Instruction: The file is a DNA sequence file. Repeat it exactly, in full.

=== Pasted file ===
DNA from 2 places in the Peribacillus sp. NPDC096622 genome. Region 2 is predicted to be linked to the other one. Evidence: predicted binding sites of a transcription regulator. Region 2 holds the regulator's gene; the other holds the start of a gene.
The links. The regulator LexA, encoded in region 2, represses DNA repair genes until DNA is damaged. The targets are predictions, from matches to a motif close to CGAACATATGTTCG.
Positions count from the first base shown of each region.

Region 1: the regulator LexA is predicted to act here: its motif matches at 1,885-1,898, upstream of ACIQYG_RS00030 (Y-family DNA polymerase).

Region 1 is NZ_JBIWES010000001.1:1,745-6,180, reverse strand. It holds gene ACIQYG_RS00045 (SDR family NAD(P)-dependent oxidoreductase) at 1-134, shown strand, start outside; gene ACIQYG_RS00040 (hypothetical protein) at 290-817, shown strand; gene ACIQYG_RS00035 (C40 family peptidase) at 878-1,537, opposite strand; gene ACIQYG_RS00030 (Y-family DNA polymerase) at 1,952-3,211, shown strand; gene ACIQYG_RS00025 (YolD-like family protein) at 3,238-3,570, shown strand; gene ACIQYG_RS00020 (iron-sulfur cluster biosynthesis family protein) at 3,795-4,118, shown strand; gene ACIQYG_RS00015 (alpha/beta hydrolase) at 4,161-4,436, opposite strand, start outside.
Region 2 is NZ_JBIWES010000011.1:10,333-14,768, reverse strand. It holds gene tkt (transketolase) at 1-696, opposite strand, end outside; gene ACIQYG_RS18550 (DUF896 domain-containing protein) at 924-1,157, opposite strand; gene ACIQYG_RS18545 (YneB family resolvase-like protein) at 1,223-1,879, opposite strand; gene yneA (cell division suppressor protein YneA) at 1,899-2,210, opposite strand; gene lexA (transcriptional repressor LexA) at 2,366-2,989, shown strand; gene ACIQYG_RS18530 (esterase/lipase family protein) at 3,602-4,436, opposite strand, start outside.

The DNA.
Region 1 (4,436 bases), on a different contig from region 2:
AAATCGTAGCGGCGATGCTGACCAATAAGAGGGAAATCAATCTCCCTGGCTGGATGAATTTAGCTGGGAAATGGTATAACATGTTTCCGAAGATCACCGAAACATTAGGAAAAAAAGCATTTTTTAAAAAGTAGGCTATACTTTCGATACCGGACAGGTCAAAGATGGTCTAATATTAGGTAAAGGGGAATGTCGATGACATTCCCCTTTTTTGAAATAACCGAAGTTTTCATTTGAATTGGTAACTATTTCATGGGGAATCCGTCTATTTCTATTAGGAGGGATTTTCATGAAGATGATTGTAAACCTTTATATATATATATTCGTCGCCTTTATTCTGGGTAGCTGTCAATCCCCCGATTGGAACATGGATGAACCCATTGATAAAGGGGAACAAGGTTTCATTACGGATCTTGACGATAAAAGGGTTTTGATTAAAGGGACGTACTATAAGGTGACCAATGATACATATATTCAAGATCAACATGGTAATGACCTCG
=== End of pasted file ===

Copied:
DNA from 2 places in the Peribacillus sp. NPDC096622 genome. Region 2 is predicted to be linked to the other one. Evidence: predicted binding sites of a transcription regulator. Region 2 holds the regulator's gene; the other holds the start of a gene.
The links. The regulator LexA, encoded in region 2, represses DNA repair genes until DNA is damaged. The targets are predictions, from matches to a motif close to CGAACATATGTTCG.
Positions count from the first base shown of each region.

Region 1: the regulator LexA is predicted to act here: its motif matches at 1,885-1,898, upstream of ACIQYG_RS00030 (Y-family DNA polymerase).

Region 1 is NZ_JBIWES010000001.1:1,745-6,180, reverse strand. It holds gene ACIQYG_RS00045 (SDR family NAD(P)-dependent oxidoreductase) at 1-134, shown strand, start outside; gene ACIQYG_RS00040 (hypothetical protein) at 290-817, shown strand; gene ACIQYG_RS00035 (C40 family peptidase) at 878-1,537, opposite strand; gene ACIQYG_RS00030 (Y-family DNA polymerase) at 1,952-3,211, shown strand; gene ACIQYG_RS00025 (YolD-like family protein) at 3,238-3,570, shown strand; gene ACIQYG_RS00020 (iron-sulfur cluster biosynthesis family protein) at 3,795-4,118, shown strand; gene ACIQYG_RS00015 (alpha/beta hydrolase) at 4,161-4,436, opposite strand, start outside.
Region 2 is NZ_JBIWES010000011.1:10,333-14,768, reverse strand. It holds gene tkt (transketolase) at 1-696, opposite strand, end outside; gene ACIQYG_RS18550 (DUF896 domain-containing protein) at 924-1,157, opposite strand; gene ACIQYG_RS18545 (YneB family resolvase-like protein) at 1,223-1,879, opposite strand; gene yneA (cell division suppressor protein YneA) at 1,899-2,210, opposite strand; gene lexA (transcriptional repressor LexA) at 2,366-2,989, shown strand; gene ACIQYG_RS18530 (esterase/lipase family protein) at 3,602-4,436, opposite strand, start outside.

The DNA.
Region 1 (4,436 bases), on a different contig from region 2:
AAATCGTAGCGGCGATGCTGACCAATAAGAGGGAAATCAATCTCCCTGGCTGGATGAATTTAGCTGGGAAATGGTATAACATGTTTCCGAAGATCACCGAAACATTAGGAAAAAAAGCATTTTTTAAAAAGTAGGCTATACTTTCGATACCGGACAGGTCAAAGATGGTCTAATATTAGGTAAAGGGGAATGTCGATGACATTCCCCTTTTTTGAAATAACCGAAGTTTTCATTTGAATTGGTAACTATTTCATGGGGAATCCGTCTATTTCTATTAGGAGGGATTTTCATGAAGATGATTGTAAACCTTTATATATATATATTCGTCGCCTTTATTCTGGGTAGCTGTCAATCCCCCGATTGGAACATGGATGAACCCATTGATAAAGGGGAACAAGGTTTCATTACGGATCTTGACGATAAAAGGGTTTTGATTAAAGGGACGTACTATAAGGTGACCAATGATACATATATTCAAGATCAACATGGTAATGACCTCG